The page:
A correct solution is to use

if [ -z ${var+x} ]; then echo "var is unset"; else echo "var is set to '$var'"; fi

where ${var+x} is a parameter expansion which evaluates to the null if var is unset and substitutes the string "x" otherwise.

This distinction is essential in situations where the user has to specify an extension, or additional list of properties, and that not specifying them defaults to a non-empty value, whereas specifying the empty string should make the script use an empty extension or list of additional properties.

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13  
This is the first proper answer to the question! –  Jens May 25 '13 at 20:08
    
It is, indeed, the most correct one –  JSmyth Jan 1 at 23:22
2  
@Garrett, your edit has made this answer incorrect, ${var+x} is the correct substitution to use. Using [ -z ${var:+x} ] produces no different result than [ -z "$var" ]. –  Graeme Feb 13 at 22:08
    
This is it. This worked perfectly. –  Qix May 17 at 18:09
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Here's how to test whether a parameter is unset, or empty ("Null") or set with a value:

enter image description here

Source: POSIX

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4  
+1. This is what I want. Thanks –  Yun Huang Aug 29 '13 at 13:01
    
This doesn't work if the parameter is 1, i.e. if you want to check whether the first argument to a script is set or not. –  HelloGoodbye Nov 26 '13 at 14:06
1  
@HelloGoodbye Yes it does work: set foo; echo ${1:-set but null or unset} echos "foo"; set --; echo ${1:-set but null or unset} echoes set but null ... –  Jens Nov 27 '13 at 13:07
    
How can the first example echo "foo"? How does "foo" come in to $1? –  HelloGoodbye Nov 27 '13 at 20:38
2  
@HelloGoodbye The positional parameters can be set with, uh, set :-) –  Jens Nov 28 '13 at 7:59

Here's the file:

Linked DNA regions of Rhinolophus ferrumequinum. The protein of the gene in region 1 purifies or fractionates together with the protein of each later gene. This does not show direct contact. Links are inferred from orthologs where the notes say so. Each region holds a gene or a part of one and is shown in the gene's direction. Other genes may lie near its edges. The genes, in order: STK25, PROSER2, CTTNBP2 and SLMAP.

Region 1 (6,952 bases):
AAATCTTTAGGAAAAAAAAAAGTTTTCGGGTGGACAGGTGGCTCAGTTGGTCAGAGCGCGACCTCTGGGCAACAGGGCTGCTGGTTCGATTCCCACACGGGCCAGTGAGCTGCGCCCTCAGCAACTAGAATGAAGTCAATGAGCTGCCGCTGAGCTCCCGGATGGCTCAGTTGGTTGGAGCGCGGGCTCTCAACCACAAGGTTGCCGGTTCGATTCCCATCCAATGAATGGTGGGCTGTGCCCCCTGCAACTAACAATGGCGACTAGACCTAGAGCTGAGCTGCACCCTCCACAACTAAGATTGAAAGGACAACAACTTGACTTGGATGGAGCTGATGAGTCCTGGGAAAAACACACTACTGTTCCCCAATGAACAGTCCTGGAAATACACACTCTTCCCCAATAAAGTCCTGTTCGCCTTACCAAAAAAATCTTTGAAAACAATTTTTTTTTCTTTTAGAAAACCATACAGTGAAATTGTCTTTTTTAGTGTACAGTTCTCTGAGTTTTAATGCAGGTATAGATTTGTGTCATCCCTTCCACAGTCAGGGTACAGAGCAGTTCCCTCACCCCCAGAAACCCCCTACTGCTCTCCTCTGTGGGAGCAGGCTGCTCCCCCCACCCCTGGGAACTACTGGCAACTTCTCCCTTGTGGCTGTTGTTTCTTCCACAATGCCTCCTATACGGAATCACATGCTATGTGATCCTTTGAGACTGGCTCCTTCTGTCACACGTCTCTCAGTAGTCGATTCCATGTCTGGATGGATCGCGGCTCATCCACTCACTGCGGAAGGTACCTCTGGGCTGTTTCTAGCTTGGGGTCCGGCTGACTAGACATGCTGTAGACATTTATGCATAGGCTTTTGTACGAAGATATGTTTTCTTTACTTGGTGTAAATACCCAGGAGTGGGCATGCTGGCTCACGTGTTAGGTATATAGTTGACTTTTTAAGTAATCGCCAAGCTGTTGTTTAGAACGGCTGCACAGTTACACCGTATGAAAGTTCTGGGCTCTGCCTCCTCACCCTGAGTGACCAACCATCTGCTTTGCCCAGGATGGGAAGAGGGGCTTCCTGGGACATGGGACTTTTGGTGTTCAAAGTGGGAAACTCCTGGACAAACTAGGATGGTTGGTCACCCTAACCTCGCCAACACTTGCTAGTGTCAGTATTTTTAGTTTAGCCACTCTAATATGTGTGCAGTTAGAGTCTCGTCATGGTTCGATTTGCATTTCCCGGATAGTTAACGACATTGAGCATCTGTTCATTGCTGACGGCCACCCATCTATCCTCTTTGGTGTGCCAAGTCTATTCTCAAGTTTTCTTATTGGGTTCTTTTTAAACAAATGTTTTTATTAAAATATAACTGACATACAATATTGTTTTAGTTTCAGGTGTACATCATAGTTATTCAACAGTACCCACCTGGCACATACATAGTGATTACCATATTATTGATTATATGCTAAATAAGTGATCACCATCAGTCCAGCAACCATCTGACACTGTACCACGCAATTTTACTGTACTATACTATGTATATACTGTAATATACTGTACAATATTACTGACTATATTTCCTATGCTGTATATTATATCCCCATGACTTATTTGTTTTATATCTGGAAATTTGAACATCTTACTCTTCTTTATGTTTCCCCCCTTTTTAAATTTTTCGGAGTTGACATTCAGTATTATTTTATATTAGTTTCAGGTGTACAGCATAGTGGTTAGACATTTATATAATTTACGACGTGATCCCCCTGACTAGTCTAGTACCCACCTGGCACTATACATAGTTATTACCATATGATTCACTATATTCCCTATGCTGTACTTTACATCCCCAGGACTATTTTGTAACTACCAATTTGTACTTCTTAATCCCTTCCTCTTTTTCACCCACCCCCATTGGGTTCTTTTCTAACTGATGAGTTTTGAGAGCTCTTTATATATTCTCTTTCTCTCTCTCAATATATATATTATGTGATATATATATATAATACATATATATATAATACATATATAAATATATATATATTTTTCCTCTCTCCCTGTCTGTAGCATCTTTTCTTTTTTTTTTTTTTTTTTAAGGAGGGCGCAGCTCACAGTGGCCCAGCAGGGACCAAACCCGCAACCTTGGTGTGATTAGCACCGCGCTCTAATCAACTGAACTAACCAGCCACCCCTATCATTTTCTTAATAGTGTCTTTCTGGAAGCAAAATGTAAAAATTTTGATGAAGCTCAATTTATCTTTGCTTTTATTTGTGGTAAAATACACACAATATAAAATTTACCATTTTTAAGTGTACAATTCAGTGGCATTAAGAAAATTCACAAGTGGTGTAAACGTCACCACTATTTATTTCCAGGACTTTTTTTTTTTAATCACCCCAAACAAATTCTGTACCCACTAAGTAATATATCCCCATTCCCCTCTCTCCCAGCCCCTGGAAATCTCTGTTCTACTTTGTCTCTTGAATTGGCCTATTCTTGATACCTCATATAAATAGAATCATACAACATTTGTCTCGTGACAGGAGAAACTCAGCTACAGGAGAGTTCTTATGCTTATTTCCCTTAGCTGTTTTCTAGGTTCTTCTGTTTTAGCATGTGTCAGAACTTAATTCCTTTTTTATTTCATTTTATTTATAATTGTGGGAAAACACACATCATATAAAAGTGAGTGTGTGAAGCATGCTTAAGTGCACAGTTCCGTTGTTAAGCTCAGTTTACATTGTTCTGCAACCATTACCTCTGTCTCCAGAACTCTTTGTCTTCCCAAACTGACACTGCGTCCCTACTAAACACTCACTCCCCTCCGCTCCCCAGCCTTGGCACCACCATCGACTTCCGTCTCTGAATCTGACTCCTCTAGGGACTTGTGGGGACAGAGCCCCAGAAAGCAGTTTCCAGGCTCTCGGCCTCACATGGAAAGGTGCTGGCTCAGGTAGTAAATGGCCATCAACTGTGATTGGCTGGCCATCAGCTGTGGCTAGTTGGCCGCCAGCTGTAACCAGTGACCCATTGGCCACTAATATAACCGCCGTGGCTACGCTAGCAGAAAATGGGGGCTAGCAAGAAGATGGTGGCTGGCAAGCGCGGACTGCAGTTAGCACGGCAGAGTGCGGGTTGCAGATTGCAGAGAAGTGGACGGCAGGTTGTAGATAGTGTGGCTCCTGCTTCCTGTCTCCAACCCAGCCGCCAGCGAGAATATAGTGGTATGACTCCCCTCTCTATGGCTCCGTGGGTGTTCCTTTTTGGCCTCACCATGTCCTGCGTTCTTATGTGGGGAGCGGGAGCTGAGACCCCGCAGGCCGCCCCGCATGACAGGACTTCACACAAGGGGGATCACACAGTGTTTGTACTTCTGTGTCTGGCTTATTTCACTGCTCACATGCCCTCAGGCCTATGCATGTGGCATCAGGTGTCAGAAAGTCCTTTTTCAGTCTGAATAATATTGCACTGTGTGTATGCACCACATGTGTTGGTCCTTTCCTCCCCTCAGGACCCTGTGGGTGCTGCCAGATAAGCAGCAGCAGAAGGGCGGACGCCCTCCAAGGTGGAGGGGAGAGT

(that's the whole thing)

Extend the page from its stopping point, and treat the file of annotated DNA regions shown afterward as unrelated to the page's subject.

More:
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While most of the techniques stated here are correct, bash supports an actual test for the presence of a variable, rather than testing the value of the variable.

$ [[ -v foo ]]; echo $?
1
$ foo=bar
$ [[ -v foo ]]; echo $?
0
$ foo=""
$ [[ -v foo ]]; echo $?
0
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4  
In bash 4.1.2, regardless of whether variable is set, [[ -v aaa ]]; echo $? ==> -bash: conditional binary operator expected -bash: syntax error near 'aaa' –  Dan Oct 31 '13 at 9:52
4  
The '-v' argument to the 'test' builtin was added in bash 4.2. –  Ti Strga Jan 13 at 17:19
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if [ "$1" != "" ]; then
  echo \$1 is set
else
  echo \$1 is not set
fi

Although for arguments it is normally best to test $#, which is the number of arguments, in my opinion.

if [ $# -gt 0 ]; then
  echo \$1 is set
else
  echo \$1 is not set
fi
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1  
The first test is backward; I think you want [ "$1" != "" ] (or [ -n "$1" ])... –  Gordon Davisson Aug 30 '10 at 16:40
    
@Gordon, fixed! –  Paul Creasey Aug 30 '10 at 16:44
3  
This will fail if $1 is set to the empty string. –  HelloGoodbye Nov 27 '13 at 20:56
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On a modern version of bash (4.2 or later I think, don't know for sure), I would try this:

if [ ! -v SOMEVARIABLE ] #note the lack of a $ sigil
then
    echo "Variable is unset"
elif [ -z "$SOMEVARIABLE" ]
then
    echo "Variable is set to an empty string"
else
    echo "Variable is set to some string"
fi
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+1 for pointing out the lack of $. I missed that when I read the docs. The docs do indeed say varname rather than string, but it didn't register in my brain. Another +1 if I could for mentioning that it only works on bash 4.2 or later. –  toxalot Mar 8 at 21:43